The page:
3. Having considered all the facts and circumstances, we are of opinion that there is absolutely no justification for directing a temporary injunction of the mortgage sale. The object of Kadambini's suit is to protect her interest and a temporary injunction could be granted only if that interest was likely to be in jeopardy as a result of the sale. The property, which was the subject-matter of the sale in execution of the mortgage decree could not be said to include such interest. What would pass at the sale would be the interest of the judgment-debtor Lalit Mohan Saha, and that was wholly outside the scope of Kadambini's suit. This being so, there is no reason why the sale should be stayed pending the decision of the question of title raised by Kadambini. (His Lordship then proceeded to consider the question of court-fees and after expressing his opinion that the question of court-fees might be said in a way to be bound up with the question of the maintainability of the suit Under Section 42, Specific Relief Act, directed.) The Order which the learned Judge has already passed on the question of court-fees cannot really be maintained unless the other issue is disposed of. We accordingly set aside that Order and direct that the learned Judge should take up that other issue first and come to a decision as to the real nature of the suit. If he holds that it is a mere declaratory suit, he would have to consider whether the suit can be maintained. If he holds that it is maintainable, then no further question arises regarding court-fees. If, on the other hand, the learned Judge thinks that in the absence of a prayer for consequential relief the suit cannot lie, the suit will fail on that very ground, and the question of court-fees will not arise, unless he thinks that an opportunity should be given to the plaintiff to amend the plaint. If the amendment is allowed, then only will the question of court-fees have to be considered. It would be open to the plaintiff to put her own valuation on the consequential relief, subject to the provisions of Section 8 (c), Court-fees Act. It is not necessary for us to indicate at this stage what are the principles which the learned Judge should apply in valuing the consequential relief which the plaintiff might ask for. The Rule is accordingly made absolute in these terms. We make no Order as to costs. Let the record be sent down as early as possible.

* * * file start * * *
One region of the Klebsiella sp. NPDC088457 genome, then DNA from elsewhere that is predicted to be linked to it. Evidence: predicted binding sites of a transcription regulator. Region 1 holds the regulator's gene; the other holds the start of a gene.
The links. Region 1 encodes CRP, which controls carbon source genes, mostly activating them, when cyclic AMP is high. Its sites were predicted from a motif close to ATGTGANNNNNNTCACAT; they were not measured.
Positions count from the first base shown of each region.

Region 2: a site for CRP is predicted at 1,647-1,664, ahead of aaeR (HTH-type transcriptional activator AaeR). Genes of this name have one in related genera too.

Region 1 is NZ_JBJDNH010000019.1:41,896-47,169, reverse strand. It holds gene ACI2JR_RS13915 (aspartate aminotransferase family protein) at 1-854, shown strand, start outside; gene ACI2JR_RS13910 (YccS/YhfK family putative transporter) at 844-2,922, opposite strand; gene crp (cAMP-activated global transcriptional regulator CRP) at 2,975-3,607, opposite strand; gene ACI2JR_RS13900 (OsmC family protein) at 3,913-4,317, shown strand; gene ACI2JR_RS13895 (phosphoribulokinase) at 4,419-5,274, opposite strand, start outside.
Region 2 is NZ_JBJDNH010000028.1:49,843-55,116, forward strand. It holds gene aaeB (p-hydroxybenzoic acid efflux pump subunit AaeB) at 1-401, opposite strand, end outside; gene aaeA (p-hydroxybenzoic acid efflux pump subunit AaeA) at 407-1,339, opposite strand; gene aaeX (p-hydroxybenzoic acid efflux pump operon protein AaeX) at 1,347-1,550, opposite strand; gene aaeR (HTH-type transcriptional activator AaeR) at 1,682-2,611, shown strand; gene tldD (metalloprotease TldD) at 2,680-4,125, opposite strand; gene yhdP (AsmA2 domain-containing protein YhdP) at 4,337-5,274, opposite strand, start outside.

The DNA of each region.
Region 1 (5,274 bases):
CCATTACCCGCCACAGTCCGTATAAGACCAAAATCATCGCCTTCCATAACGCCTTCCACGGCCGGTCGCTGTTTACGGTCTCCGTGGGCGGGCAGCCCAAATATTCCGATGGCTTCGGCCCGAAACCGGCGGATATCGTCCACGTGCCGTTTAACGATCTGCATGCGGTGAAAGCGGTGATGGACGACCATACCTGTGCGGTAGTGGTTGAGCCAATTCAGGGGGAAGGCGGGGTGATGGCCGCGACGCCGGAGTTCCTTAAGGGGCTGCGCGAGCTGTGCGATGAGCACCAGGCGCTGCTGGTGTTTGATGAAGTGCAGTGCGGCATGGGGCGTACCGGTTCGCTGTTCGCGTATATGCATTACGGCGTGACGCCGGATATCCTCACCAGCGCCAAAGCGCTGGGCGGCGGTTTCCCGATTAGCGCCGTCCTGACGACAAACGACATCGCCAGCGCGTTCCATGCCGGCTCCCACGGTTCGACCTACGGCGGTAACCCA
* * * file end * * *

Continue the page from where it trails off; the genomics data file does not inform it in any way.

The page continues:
4. I agree.